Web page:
Posts Tagged ‘Adopting Vander’
We started the adoption process approximately September/October of 2007. We adopted through Children’s Hope International out of St. Louis, Missouri. The adoption process was very arduous and time consuming. We completed more than 100 pages of paperwork, and had several interviews. The adoption had to be approved by several different agencies; State of Wyoming, Immigration Services, U.S. Secretary of State, FBI, Wyoming Department of Criminal Investigations, Family Services and the Ethiopian government.
We selected Ethiopia because we like what the program had to offer and the time table for the adoption to be finalized.
Children’s Hope International Adoptions
Day 1 Feb. 1, & 2
Todd and I went to Washington D.C. to see our friend Gene and visit my Dad in Arlington National Cemetery. We put a picture of Vander on my Dad’s headstone, and wished he could be there with us. It was an emotional moment, but I was glad to see my father before we departed.
At the Dulles International airport we meet Julie, one of the parents who was adopting the same week as us. We exchanged pictures of our awaiting children, and confided how nervous and excited we were.
We stopped in Rome, Italy for a three hour layover. We didn’t get off the plane while they cleaned and refueled. The plane trip to Rome was very relaxed, except for the American missionaries who kept singing at the top of their lungs.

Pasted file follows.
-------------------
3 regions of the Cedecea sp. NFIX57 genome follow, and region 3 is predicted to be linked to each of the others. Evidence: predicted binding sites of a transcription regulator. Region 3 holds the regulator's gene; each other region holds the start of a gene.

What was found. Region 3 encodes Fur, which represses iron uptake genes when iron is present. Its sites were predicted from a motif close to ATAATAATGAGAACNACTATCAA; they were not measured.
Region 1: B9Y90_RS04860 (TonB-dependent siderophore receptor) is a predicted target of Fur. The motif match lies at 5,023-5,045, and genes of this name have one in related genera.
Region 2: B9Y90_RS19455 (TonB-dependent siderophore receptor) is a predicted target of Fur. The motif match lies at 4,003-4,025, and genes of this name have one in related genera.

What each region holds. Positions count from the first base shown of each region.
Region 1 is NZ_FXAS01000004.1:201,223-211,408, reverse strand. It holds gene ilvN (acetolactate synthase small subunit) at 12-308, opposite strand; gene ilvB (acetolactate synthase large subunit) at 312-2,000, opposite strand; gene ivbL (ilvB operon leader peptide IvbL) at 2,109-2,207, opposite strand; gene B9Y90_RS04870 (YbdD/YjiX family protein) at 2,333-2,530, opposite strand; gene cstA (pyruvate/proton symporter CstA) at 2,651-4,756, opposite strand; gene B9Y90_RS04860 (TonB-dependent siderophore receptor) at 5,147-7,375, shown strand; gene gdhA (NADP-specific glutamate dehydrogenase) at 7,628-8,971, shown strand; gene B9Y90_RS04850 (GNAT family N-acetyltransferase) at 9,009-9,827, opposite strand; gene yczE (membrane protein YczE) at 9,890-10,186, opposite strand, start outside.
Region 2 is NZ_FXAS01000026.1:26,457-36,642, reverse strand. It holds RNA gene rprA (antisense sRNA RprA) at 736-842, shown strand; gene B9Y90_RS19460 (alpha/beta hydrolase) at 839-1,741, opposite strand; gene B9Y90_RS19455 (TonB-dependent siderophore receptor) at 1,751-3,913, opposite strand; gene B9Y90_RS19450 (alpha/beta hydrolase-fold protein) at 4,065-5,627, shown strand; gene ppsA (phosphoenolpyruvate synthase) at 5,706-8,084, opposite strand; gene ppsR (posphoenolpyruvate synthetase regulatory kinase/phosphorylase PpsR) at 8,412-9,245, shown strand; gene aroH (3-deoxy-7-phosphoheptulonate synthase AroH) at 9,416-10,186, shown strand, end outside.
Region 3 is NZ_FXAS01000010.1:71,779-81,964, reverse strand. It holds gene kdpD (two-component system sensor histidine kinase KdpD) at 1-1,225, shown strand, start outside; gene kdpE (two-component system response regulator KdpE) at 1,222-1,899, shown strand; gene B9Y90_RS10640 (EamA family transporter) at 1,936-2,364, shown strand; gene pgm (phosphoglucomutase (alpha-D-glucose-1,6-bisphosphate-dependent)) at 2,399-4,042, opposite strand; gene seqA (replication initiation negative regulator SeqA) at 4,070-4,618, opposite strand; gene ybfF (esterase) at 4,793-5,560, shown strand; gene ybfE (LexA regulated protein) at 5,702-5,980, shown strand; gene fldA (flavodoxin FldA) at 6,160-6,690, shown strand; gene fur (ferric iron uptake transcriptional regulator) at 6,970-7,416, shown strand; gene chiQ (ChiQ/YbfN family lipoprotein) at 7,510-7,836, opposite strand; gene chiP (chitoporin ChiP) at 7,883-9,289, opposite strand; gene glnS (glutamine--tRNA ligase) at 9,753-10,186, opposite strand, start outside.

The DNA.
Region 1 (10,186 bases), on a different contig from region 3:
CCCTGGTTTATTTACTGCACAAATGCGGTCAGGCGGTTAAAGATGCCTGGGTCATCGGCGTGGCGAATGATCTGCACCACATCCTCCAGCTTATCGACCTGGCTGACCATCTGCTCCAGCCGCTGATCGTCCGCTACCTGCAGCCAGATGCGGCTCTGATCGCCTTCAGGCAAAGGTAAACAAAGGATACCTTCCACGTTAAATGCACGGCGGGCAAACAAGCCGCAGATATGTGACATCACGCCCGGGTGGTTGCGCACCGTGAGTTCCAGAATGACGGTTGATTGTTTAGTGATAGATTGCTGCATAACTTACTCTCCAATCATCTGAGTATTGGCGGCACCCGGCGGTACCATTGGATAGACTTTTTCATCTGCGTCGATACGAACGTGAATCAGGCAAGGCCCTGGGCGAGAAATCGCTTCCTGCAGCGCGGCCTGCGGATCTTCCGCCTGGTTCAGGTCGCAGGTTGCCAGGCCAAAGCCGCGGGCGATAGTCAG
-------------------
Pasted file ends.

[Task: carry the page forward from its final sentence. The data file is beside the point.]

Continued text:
Day 2 - Feb. 3 Tuesday
After 25 hours on plane we arrived in Addis Ababa, Ethiopia. With much confusion trying to leave the airport. We were bombarded by Italians getting through customs. After finding our luggage we finally were out of the building. We had three rides waiting for us, (our friend Patrick, the Z Guest House and the House of Hope) but only connected with one of them; the House of Hope Transitional Orphanage (HOH) for Children’s Hope International Adoption Agency. Efrem whisked Todd, myself and Julie off to the HOH, to meet our children. As we drove through Addis Ababa, we noticed many uniformed men standing around with machine guns; we were told it was because the African Union (A.U.), was meeting. The A.U. consists of 53 African counties, and they meet twice a year in Addis. This meeting was headed by Libyan leader Gaddafi, which apparently made things much tenser, and added many more machine guns. We were told not to take pictures of the soldiers or the places they were guarding. If we did, we would be shot. We did not take any pictures!